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In recent years there has been a significant increase in awareness of sexual harassment and sexual violence against women and girls in educational settings. Thousands of children and young people have posted testimonials of their experiences on the Everyone’s Invited website, while school teachers have voiced concerns about the toxic influence of social media and some of the purported ‘influencers’ who use it to broadcast misogyny to boys and young men.

Access to online pornography has left children and young people, especially boys and young men, with a misguided representation of women, men, and what sexual relationships look like. The Online Safety Bill presents an opportunity to regulate online pornography and to address issues such as boys cyberflashing hardcore pornographic images at girls, the Airdropping of nude images and other forms of sexual harassment. However, those responsible for the safety of girls in educational settings should not wait for the Bill to become law to tackle this behaviour.

We welcome Ofsted’s 2021 review of sexual abuse in schools and colleges. Ofsted should not hesitate to undertake a similar review in the future if its inspectors find a lack of progress has been made in tackling peer-on-peer abuse in schools. As part of their inspections Ofsted should also investigate the level of abuse experienced by female staff, at the hands of pupils, parents and other staff.

The teaching of relationships, sex and health education (RSHE) can help to keep children safe. It contributes to reducing relationship violence by helping children to recognise situations that are unhealthy, abusive or harmful, and by teaching children that they have a right to ask for and to get help. However, delivery of RSHE has been inconsistent. The Government must take steps to ensure that teachers and teachers in training have the funding and time they require to learn how to deliver RSHE effectively.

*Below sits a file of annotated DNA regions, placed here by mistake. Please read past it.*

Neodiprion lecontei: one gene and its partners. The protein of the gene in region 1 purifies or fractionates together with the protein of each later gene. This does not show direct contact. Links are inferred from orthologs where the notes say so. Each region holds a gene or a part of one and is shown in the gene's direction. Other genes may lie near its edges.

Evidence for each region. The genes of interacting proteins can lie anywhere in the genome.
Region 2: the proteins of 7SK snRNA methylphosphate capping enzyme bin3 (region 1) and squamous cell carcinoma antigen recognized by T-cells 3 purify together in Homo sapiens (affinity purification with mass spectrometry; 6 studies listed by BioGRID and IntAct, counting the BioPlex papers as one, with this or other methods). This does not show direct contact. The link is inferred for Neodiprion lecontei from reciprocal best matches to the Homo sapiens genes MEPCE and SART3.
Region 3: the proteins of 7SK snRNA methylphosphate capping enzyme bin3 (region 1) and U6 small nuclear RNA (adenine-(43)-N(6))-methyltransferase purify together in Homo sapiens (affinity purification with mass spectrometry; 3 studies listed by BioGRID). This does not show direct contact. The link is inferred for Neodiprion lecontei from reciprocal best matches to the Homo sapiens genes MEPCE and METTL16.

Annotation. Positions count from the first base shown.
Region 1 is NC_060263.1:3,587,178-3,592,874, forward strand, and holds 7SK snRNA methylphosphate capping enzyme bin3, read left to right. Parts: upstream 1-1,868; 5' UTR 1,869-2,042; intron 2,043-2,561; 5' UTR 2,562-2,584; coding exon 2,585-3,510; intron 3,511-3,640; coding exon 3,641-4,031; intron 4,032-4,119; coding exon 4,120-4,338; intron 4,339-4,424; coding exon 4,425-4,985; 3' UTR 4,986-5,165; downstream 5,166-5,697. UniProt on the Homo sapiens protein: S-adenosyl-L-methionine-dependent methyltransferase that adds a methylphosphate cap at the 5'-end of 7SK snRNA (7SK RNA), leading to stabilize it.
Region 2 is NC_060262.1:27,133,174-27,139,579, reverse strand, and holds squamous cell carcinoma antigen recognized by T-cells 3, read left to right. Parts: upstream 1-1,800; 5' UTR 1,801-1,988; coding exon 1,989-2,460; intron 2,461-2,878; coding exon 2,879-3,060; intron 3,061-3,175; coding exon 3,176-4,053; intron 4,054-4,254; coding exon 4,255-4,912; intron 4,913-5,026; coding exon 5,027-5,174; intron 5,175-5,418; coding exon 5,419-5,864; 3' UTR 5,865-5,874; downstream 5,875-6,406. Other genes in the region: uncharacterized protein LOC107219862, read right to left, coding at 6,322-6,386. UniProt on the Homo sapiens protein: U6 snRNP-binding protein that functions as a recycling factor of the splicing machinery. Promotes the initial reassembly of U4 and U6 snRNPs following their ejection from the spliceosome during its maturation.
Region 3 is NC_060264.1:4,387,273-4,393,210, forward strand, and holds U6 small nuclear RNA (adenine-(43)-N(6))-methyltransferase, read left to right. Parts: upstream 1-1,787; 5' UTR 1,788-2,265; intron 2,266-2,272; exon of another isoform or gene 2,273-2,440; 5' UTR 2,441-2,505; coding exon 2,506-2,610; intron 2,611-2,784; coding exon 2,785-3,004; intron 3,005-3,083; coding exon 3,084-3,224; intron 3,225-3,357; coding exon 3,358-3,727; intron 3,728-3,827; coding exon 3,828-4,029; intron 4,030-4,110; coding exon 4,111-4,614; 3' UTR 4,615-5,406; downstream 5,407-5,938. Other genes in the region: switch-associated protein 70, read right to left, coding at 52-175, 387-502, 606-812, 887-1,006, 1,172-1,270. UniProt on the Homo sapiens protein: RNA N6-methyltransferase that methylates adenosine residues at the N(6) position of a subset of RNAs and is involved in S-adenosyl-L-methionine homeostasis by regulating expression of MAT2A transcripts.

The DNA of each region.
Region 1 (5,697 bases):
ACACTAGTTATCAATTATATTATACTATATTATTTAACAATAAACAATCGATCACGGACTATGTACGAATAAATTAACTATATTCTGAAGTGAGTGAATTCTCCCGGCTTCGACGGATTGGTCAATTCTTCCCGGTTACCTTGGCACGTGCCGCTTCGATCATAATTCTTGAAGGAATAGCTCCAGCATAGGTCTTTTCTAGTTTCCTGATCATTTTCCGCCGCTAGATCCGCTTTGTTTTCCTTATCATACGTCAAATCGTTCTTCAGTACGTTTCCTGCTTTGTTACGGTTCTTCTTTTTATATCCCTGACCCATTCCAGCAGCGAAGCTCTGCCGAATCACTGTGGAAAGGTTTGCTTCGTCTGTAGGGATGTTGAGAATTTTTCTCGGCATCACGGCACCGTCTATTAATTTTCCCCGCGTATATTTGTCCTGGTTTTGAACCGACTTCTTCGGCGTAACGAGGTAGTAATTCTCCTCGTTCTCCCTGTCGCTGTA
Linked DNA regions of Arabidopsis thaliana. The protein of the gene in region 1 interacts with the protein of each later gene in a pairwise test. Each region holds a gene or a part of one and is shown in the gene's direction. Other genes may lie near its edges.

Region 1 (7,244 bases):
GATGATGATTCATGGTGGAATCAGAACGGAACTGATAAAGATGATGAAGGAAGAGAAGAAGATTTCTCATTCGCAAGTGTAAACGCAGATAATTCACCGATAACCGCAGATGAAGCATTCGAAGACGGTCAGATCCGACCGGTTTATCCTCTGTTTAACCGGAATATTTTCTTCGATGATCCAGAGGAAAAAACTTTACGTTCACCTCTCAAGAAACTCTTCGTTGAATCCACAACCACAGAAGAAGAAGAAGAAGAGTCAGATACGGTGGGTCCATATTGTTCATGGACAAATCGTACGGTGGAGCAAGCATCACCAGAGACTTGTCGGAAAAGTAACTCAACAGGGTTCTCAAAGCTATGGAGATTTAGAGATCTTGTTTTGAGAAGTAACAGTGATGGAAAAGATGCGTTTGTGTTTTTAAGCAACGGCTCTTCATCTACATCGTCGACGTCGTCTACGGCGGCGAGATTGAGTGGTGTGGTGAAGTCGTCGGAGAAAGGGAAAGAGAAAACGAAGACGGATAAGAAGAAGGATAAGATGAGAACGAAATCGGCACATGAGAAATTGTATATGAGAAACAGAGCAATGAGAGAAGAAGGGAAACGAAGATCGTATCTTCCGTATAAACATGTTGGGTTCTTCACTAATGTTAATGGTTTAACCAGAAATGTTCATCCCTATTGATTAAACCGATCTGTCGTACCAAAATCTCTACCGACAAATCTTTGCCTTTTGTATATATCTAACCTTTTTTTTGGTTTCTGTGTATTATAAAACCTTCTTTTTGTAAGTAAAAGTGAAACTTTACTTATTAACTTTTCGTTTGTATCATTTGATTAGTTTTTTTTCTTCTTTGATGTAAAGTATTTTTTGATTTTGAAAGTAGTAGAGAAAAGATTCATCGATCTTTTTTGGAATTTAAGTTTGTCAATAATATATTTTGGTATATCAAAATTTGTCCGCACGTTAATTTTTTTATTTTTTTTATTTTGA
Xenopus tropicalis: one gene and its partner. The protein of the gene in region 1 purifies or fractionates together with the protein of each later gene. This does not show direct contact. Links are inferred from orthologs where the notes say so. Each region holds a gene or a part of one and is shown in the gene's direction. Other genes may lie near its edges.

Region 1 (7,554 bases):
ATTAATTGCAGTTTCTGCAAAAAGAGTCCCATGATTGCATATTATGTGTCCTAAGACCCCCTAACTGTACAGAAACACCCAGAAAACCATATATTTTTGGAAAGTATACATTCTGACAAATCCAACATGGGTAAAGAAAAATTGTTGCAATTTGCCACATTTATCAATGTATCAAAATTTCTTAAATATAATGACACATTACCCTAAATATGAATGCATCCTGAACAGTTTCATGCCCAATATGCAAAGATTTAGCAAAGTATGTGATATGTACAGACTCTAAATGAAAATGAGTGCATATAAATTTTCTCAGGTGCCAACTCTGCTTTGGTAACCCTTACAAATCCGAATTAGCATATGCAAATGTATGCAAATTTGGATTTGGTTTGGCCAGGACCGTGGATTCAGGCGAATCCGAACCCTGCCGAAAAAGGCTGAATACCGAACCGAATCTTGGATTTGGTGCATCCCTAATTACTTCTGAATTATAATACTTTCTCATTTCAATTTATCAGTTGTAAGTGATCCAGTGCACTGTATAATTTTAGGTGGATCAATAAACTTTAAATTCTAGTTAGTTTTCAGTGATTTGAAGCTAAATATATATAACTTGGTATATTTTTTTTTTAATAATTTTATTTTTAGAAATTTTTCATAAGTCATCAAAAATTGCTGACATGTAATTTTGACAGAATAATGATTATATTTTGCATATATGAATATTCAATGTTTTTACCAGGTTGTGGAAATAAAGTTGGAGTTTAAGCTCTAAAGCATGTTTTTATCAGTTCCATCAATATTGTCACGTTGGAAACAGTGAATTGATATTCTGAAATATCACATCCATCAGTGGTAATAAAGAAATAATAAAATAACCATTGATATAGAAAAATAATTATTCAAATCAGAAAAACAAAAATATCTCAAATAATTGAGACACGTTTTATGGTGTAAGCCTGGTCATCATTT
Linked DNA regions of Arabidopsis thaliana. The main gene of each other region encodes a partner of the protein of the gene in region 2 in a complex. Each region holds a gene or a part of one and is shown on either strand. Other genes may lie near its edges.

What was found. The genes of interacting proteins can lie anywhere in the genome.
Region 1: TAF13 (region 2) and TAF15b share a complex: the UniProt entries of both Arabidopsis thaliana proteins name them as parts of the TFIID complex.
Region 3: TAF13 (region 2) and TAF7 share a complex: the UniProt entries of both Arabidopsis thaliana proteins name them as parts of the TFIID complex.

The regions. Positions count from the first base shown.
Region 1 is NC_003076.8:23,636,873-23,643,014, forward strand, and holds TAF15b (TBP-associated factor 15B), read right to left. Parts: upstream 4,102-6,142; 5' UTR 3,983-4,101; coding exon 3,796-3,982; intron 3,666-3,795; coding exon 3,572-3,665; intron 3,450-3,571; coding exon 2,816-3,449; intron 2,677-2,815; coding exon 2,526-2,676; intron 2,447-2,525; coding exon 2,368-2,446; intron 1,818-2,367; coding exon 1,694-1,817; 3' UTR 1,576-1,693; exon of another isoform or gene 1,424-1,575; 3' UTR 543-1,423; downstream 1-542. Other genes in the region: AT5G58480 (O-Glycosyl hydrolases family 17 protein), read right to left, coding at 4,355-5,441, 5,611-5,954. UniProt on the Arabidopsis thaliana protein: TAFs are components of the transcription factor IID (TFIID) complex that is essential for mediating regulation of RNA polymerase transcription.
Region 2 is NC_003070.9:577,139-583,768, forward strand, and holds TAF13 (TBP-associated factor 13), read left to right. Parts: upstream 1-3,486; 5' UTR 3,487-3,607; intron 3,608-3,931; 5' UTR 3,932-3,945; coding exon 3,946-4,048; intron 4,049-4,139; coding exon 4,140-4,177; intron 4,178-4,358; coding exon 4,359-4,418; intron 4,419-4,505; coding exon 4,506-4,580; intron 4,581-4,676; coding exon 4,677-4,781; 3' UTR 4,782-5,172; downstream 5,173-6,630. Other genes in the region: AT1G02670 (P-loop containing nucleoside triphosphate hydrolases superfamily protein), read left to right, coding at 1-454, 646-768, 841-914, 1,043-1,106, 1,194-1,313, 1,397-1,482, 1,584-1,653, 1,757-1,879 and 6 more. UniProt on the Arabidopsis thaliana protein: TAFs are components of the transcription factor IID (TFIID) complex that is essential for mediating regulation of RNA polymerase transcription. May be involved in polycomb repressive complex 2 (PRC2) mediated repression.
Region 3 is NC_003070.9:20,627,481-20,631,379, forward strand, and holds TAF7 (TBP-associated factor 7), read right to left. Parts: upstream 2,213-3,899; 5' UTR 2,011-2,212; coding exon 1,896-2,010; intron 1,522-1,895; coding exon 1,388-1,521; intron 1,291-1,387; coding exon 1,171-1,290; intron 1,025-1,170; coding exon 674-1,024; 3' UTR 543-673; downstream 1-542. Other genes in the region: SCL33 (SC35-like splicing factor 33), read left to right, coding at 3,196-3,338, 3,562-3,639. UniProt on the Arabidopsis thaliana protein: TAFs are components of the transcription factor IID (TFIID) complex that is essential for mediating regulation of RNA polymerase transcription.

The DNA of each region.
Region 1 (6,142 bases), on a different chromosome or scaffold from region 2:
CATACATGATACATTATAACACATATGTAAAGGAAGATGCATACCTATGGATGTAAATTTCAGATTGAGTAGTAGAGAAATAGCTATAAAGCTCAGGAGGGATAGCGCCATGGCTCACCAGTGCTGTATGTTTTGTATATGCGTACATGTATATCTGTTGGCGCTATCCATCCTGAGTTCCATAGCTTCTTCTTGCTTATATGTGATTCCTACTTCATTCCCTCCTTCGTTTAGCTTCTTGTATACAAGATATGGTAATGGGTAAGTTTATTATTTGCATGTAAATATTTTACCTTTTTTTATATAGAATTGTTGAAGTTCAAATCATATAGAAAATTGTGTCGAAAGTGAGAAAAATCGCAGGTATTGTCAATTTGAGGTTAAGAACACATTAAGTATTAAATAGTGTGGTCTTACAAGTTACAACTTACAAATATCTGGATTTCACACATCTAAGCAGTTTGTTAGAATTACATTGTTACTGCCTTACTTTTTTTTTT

RSHE is compulsory in secondary schools up to the age of 16, however young people are required to remain in some form of education until they are 18. This leaves young people making their first steps in the adult world under-supported and less equipped to navigate potentially harmful and dangerous situations and keep themselves safe and healthy in relationships. RSHE should be extended to young people in post-16 educational settings.

The Government’s review of RSHE must be evidence-led and include engagement with children, teachers, parents and specialist violence against women and girls (VAWG) organisations to ensure that any developments in policy support effectively the Government’s commitment to tackling sexual harassment and violence in schools and colleges. As part of the review, the Government should develop a specific strategy for engaging with boys and young men in primary and secondary schools on the topics of sexual harassment and gender-based violence.

Women students experience high levels of sexual harassment and sexual violence, both on and off the university campus. We welcome the Office for Student’s (OfS) commitment to survey its prevalence in the university sector which will help interventions to be better targeted. Evidence-based bystander intervention programmes should be made compulsory for all first-year students and the ability of universities to use non-disclosure agreements to silence victims of sexual harassment and violence must be banned.